Today, a new version of TrueCrypt (7.2) was pushed to SourceForge, and the TrueCrypt.org website was replaced with an incredibly suspicious page recommending users cease all use of TrueCrypt and use tools such as Bitlocker. The TrueCrypt maintainers have not officially (as of the time of this writing) commented yet on whether the site is compromised, or whether they are (more unlikely) scuttling the project for reasons unknown.
There have been a number of conspiracy theories ranging from a warrant canary (someone tipping off the TrueCrypt team that a secret warrant was issued for information about them) to a massive website compromise, and finally to a terribly sloppy and unprofessional true exit from TrueCrypt.
My take? I don’t know, but most agree it is very suspicious that the TrueCrypt team would lead anyone to use private, proprietary software like BitLocker, when there are plenty of FOSS implementations out there that work well. Usually when someone is lying under duress (or even trolling), one natural way to tip everyone else off to that fact is to state something completely unbelievable that other people would see is completely unbelievable. The TC team recommending BitLocker fits that bill, and I think leaves a hint to the public to disregard everything they’re saying about TC. The whole thing smells suspicious, and at the very least, should be approached with caution.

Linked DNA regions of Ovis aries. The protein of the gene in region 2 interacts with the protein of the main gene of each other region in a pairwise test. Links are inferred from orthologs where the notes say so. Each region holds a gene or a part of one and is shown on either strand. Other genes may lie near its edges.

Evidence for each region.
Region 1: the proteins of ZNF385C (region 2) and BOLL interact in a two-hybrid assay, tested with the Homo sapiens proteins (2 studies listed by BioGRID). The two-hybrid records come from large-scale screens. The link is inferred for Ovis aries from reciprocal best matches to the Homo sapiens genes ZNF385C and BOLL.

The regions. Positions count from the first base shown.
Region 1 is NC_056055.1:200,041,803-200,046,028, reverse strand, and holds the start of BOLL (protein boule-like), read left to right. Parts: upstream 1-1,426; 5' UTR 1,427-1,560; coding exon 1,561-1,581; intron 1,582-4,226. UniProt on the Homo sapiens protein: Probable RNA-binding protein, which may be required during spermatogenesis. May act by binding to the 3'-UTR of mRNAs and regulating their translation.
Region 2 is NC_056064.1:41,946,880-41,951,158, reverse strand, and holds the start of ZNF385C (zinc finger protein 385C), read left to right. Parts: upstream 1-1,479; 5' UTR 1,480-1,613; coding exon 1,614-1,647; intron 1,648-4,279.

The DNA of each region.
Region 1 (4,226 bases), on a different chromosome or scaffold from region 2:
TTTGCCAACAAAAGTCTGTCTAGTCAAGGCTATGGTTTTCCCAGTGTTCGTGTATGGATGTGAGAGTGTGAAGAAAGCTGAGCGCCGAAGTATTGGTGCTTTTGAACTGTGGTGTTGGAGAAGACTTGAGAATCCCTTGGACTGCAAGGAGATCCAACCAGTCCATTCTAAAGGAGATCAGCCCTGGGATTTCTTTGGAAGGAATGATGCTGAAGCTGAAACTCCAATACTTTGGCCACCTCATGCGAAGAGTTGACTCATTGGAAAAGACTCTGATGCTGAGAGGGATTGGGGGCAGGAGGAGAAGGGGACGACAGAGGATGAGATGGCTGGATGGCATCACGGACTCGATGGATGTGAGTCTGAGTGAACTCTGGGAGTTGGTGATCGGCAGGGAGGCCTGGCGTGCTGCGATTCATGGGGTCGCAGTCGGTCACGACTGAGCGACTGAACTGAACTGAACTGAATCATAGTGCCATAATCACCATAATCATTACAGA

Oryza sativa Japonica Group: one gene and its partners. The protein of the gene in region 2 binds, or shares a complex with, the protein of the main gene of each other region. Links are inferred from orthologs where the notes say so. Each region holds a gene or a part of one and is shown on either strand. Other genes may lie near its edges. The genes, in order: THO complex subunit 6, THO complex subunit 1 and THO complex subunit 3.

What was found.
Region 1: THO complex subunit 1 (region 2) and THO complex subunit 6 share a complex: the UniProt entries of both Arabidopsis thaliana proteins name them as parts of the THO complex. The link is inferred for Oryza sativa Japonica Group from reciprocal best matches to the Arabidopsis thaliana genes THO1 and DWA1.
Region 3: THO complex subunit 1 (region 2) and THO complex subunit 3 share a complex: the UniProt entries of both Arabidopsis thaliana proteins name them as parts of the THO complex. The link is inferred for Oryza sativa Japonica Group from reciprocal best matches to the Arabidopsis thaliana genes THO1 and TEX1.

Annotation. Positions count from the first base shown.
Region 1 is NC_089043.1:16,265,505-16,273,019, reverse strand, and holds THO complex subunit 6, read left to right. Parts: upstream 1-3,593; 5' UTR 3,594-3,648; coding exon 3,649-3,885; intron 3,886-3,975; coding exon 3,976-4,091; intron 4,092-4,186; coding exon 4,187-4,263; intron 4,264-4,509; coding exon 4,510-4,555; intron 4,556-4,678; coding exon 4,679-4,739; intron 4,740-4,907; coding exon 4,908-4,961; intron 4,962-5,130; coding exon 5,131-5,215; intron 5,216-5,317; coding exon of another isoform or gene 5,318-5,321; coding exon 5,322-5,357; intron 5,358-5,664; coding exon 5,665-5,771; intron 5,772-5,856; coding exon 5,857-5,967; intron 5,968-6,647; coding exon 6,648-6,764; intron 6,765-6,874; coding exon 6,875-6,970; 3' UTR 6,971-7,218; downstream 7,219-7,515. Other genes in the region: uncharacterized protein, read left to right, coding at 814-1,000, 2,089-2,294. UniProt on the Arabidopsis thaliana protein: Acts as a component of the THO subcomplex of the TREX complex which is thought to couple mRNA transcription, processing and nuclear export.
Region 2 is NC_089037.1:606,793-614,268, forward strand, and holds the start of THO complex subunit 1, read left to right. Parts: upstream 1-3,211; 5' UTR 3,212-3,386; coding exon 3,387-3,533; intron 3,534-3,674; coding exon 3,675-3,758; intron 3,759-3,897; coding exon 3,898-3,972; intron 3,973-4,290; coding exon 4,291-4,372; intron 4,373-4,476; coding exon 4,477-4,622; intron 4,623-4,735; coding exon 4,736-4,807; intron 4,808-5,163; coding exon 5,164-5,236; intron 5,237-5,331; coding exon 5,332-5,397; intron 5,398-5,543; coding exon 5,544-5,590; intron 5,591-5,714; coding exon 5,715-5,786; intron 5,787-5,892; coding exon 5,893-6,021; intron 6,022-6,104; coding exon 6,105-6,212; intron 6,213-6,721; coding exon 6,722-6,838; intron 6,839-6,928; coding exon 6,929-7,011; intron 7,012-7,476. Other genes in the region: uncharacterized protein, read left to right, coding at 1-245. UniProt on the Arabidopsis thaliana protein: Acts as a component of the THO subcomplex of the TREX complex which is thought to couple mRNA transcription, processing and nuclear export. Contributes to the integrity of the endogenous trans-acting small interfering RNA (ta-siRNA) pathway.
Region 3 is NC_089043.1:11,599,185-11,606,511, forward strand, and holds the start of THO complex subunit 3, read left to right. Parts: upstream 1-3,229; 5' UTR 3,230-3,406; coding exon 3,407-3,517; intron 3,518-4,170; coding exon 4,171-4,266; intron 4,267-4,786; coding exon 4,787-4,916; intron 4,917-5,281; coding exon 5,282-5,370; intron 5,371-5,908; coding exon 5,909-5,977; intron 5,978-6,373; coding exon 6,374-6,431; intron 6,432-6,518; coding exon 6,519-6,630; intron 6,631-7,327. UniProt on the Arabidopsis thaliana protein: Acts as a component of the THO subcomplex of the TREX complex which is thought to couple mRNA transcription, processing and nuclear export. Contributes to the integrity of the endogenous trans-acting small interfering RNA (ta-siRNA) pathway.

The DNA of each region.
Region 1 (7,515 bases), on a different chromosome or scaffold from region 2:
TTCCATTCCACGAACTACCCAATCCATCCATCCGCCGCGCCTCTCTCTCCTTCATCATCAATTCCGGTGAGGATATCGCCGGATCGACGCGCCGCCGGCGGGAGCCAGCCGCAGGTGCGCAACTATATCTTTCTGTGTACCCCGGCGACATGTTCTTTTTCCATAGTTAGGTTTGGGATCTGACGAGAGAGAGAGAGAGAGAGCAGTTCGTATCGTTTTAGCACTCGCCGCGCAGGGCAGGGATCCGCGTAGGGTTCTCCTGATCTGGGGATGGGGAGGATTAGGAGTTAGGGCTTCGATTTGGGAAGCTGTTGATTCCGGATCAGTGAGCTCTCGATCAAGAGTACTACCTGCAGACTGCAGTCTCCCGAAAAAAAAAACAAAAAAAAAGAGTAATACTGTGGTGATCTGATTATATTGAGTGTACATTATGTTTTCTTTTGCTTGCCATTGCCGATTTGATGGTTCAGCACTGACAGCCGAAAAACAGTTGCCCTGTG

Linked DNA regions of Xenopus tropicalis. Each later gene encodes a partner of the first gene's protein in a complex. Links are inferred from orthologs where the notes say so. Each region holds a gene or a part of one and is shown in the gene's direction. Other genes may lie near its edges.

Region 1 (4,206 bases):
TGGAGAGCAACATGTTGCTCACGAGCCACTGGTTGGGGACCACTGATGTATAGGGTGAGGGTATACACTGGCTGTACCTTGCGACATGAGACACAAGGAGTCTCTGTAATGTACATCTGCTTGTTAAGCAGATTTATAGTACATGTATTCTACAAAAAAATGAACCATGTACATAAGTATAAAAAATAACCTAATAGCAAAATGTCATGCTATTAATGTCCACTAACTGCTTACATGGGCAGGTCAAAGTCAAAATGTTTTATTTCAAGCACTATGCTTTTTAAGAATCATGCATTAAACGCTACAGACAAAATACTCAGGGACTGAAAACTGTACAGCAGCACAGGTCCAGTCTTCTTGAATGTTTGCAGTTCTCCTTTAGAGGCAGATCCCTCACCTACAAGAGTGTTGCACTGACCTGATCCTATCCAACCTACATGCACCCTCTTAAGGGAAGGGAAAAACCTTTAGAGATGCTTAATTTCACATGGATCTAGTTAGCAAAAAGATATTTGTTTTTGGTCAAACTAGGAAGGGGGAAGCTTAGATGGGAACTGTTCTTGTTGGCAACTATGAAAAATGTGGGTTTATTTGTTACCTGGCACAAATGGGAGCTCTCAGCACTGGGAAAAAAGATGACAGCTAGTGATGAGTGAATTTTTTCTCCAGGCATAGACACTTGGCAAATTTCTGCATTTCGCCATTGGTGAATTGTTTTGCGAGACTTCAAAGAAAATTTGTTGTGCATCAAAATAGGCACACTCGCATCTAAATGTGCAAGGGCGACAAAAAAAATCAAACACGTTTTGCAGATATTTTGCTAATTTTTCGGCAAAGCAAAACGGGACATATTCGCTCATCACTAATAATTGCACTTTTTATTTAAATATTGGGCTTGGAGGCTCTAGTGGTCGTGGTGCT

One thing is for certain: You should not download or trust anything from TrueCrypt until this is all sorted out. That doesn’t mean, however, that you should stop using TrueCrypt if you already are.
Here are a few steps on what you should do, however, to protect your content:
The President expressed troubling concern over Clayton Lockett’s botched execution, which left the poor thing writhing in pain before he died of a heart attack. While the President may sympathize with a convicted murderer and rapist, I don’t, and neither should you. Here’s why.
I recently gave an interview with Forbes discussing the technical implications of a case recently heard by the Supreme Court about warrantless mobile phone searches. The technical reasons for not allowing this to go on are many, including the most severe penalty of potentially destroying evidence that you would otherwise need to prosecute a case (should the suspect be found to have committed a crime). There is a far more important dimension to this SCOTUS case, however; the ruling to come could potentially change the face of our constitutional rights as it pertains to data.